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   Chapter 3 No.3

The Free Press By Hilaire Belloc Characters: 2584

Updated: 2017-11-30 00:05


Side by side with the development of Capitalism went a change in the Press from its primitive condition to a worse. The development of Capitalism meant that a smaller and a yet smaller number of men commanded the means of production and of distribution whereby could be printed and set before a large circle a news-sheet fuller than the old model. When distribution first changed with the advent of the railways the difference from the old condition was accentuated, and there arose perhaps one hundred, perhaps two hundred "organs," as they were called, which, in this country and the Lowlands of Scotland, told men what their proprietors chose to tell them, both as to news and as to opinion. The population was still fairly well spread; there were a number of local capitals; distribution was not yet so organized as to permit a paper printed as near as Birmingham, even, to feel the competition of a paper printed in London only 100 miles away. Papers printed as far from London, as York, Liverpool or Exeter were the more independent.

Further the mass of men, though there was more intelligent reading (and writing, for that matter) than there is to-day, had not acquired the habit of daily reading.

It may be doubted whether even to-day the mass of men (in the sense of the actual

majority of adult citizens) have done so. But what I mean is that in the time of which I speak (the earlier part, and a portion of the middle, of the nineteenth century), there was no reading of papers as a regular habit by those who work with their hands. The papers were still in the main written for those who had leisure; those who for the most part had some travel, and those who had a smattering, at least, of the Humanities.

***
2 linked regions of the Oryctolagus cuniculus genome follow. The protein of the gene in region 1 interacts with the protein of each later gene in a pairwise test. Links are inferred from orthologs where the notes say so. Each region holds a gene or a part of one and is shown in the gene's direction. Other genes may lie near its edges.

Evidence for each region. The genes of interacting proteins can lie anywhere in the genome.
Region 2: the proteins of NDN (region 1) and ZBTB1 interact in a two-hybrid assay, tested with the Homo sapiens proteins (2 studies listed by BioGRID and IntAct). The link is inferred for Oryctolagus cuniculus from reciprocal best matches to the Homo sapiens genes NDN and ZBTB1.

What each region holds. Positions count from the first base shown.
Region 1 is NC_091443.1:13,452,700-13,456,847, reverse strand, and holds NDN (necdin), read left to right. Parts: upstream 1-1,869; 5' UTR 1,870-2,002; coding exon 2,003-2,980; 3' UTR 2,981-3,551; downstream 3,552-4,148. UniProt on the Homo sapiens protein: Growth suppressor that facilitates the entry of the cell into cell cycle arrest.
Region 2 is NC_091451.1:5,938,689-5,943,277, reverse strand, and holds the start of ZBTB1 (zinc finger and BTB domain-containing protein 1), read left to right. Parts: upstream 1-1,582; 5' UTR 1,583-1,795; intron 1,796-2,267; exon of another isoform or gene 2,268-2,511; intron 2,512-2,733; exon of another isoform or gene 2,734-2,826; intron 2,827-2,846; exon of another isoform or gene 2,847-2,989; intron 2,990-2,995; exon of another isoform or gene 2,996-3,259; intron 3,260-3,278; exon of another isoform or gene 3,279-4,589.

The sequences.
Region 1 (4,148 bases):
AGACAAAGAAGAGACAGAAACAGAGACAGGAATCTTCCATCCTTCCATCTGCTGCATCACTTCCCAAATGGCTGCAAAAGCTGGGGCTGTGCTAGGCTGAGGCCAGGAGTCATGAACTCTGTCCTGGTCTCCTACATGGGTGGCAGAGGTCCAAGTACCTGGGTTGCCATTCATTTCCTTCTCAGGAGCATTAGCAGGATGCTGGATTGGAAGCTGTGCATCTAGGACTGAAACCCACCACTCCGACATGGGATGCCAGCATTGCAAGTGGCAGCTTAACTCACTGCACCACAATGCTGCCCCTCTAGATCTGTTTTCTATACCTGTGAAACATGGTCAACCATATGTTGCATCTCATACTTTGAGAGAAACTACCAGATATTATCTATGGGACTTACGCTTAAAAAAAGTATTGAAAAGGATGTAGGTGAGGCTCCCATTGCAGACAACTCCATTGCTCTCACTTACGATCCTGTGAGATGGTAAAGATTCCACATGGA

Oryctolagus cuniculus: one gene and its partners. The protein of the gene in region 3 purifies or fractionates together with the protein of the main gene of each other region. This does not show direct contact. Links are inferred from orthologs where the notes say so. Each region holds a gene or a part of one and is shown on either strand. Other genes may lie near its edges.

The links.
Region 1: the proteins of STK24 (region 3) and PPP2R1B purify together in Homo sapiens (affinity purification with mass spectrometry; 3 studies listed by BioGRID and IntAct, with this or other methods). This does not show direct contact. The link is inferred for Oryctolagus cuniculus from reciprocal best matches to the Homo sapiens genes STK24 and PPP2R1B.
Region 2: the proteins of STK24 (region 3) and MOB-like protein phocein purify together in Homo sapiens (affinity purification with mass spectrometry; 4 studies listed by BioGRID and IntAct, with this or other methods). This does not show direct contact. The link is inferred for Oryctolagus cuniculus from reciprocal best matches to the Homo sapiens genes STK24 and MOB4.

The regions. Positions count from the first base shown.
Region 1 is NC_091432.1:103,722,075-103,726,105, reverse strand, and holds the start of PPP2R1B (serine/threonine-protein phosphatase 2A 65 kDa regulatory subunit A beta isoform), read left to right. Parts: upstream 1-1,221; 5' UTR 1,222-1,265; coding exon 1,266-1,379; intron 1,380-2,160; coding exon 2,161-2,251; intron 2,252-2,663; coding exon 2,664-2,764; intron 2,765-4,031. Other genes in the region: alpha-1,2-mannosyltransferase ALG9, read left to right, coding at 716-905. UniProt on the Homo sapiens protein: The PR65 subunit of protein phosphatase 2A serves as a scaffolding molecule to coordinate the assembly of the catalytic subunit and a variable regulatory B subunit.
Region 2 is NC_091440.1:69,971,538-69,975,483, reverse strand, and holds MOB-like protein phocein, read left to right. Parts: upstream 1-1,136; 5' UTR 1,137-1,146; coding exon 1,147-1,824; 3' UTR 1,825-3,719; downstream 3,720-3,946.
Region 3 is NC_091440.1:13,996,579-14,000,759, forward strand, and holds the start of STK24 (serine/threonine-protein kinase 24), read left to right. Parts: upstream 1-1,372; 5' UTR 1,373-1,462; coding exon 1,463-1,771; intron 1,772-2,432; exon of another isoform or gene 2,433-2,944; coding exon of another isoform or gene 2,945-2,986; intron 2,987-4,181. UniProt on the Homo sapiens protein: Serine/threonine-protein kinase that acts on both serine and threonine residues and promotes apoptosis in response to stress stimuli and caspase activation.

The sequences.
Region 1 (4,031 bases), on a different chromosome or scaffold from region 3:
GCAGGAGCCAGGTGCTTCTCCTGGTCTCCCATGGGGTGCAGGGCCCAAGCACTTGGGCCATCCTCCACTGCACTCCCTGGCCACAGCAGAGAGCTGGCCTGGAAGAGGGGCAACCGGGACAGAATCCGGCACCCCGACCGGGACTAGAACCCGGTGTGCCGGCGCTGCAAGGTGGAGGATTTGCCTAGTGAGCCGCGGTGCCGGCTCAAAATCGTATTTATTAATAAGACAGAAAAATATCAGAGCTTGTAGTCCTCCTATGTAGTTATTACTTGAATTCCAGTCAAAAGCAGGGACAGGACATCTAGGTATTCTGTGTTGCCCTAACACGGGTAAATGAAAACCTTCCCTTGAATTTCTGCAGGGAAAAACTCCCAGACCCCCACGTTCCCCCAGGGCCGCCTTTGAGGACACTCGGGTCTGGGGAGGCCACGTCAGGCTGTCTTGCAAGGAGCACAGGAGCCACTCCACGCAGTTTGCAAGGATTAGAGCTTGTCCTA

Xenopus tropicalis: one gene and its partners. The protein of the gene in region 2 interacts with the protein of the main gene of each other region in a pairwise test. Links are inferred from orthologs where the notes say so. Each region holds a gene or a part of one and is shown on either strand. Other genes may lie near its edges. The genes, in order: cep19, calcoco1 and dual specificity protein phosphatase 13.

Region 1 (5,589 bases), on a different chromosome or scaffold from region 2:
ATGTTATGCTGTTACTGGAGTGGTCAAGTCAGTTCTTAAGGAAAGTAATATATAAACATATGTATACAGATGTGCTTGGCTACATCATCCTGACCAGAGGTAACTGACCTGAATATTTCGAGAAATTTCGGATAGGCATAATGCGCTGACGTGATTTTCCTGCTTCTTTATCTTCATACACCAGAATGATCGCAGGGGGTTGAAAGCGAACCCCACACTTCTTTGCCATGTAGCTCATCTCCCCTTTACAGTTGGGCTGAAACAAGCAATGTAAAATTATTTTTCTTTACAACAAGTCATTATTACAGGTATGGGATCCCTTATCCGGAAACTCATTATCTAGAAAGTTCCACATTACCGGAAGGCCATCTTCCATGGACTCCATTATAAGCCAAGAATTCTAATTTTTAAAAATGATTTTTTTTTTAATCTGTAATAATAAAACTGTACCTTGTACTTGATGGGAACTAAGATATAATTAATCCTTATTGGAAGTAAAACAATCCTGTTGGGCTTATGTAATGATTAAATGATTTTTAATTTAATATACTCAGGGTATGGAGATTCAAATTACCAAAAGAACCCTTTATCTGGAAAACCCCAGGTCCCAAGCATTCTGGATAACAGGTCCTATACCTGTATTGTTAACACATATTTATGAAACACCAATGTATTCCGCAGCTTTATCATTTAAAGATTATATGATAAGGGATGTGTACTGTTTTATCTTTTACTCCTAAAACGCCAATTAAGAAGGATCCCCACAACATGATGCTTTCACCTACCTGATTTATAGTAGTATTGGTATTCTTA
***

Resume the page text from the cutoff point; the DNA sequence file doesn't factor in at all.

The matter appearing in the newspapers was often written by men of less facilities. But the people who wrote them, wrote them under the knowledge that their audience was of the sort I describe. To this day in the healthy remnant of our old State, in the country villages, much of this tradition survives. The country folk in my own neighbourhood can read as well as I can; but they prefer to talk among themselves when they are at leisure, or, at the most, to seize in a few moments the main items of news about the war; they prefer this, I say, as a habit of mind, to the poring over square yards of printed matter which (especially in the Sunday papers) are now food for their fellows in the town. That is because in the country a man has true neighbours, whereas the towns are a dust of isolated beings, mentally (and often physically) starved.

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